Over the years, I became more confident in telling people that I hadn’t left the industry. But it was Thom Golden, Founder and CEO of Golden Educational Consulting, who finally put into words what I had been feeling. In a 2021 episode of the Admissions Leadership Podcast (ALP), Golden shared how he, too, faced the perspective that he was leaving higher education when he left his campus-based role for a role at a higher ed tech startup. His response: he wasn’t leaving higher ed. He was doubling down on it.
“To me, going to that side [EdTech] was where the innovation was. That’s actually deeper into higher education. That’s where higher education can find its path forward—new methods, new materials, created in a space that is driven by results. To me, that was putting me deeper into the way I wanted to help higher education.”
Golden’s response—his assertiveness and confidence in his position—is more relevant than ever. Our report found that more than two-thirds of higher ed marketers were exploring leaving their campus; more than half were considering leaving the industry.
But what does it mean to leave our industry? And more importantly, what doesn’t count?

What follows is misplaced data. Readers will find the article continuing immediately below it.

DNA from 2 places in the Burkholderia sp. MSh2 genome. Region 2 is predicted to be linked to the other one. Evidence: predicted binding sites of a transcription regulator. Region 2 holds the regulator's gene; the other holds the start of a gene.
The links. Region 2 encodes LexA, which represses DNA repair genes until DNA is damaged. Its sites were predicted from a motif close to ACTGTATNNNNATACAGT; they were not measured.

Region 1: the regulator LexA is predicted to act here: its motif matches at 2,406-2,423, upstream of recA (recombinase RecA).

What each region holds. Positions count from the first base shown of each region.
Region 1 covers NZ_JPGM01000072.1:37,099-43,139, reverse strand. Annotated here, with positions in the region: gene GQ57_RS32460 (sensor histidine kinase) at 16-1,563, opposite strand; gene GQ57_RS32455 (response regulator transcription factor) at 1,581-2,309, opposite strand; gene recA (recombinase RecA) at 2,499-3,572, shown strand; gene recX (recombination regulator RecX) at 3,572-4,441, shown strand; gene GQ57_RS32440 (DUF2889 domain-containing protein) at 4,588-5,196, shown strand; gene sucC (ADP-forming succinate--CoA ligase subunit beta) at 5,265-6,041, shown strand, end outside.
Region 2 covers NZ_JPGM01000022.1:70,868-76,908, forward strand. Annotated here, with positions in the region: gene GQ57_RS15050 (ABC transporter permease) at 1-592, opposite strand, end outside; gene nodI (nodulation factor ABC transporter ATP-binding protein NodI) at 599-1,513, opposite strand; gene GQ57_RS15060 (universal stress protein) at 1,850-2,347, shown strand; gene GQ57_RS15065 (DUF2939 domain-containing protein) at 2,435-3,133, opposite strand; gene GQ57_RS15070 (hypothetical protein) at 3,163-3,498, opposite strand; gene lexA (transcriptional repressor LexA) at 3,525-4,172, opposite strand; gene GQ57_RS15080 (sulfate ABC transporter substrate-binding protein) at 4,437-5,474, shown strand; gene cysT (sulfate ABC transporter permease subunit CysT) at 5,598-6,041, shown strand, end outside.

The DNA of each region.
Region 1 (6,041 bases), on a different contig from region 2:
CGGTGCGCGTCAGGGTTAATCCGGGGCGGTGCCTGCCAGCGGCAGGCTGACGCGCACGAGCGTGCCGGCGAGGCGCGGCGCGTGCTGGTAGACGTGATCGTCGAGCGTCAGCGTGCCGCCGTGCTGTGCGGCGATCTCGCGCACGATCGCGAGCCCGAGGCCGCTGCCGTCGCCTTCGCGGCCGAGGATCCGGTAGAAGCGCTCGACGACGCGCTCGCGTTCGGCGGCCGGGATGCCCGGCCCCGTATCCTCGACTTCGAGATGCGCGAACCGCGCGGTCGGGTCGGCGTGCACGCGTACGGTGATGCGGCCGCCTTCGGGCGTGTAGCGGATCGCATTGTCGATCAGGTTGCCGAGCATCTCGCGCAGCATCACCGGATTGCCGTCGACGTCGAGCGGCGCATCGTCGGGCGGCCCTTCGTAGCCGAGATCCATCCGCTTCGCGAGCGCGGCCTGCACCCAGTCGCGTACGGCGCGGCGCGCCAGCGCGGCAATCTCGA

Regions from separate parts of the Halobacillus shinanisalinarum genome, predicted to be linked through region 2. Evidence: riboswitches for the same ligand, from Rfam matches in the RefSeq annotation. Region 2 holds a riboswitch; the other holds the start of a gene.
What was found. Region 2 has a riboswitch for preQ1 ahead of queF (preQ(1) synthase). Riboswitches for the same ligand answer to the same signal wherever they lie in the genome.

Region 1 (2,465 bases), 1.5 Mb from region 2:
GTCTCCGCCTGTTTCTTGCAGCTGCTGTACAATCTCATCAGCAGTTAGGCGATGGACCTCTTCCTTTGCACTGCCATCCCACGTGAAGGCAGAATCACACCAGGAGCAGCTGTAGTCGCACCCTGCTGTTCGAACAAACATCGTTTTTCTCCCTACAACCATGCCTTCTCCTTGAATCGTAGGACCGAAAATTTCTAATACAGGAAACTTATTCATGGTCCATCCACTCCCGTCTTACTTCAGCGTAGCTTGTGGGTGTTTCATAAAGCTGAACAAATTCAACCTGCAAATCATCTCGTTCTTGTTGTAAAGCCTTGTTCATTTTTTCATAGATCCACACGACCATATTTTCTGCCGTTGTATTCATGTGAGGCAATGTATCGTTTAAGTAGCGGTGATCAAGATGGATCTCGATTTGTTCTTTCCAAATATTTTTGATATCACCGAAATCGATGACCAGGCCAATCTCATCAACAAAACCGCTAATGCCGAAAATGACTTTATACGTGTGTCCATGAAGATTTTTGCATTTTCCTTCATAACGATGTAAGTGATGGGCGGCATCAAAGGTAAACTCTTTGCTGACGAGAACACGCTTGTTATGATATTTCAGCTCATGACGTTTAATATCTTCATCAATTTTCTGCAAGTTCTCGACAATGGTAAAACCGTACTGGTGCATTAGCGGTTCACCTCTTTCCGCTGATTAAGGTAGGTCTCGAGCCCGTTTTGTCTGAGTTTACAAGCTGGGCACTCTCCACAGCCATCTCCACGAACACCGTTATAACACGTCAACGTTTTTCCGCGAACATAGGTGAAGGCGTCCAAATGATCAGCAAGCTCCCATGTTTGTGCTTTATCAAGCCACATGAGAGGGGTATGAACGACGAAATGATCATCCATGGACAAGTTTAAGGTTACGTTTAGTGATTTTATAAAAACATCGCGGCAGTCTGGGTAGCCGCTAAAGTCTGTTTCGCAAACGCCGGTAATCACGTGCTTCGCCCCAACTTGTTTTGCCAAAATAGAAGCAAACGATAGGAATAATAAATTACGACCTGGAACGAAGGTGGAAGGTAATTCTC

At SimpsonScarborough, we’ve hired nearly ten people directly or one step removed from a campus-based role just this year. Other agencies like ours are experiencing a similar interest in open roles from those currently working on campus. Have those individuals left higher education? I have a hard time believing that’s the case.
But it’s not enough for those on the private side of higher education to believe they’re still an integral part of the industry. Those still on campus need to see it too. Campus-based marketers need to see their off-campus colleagues as trusted partners who are just as dedicated to the cause but have chosen a different pathway to advance higher education.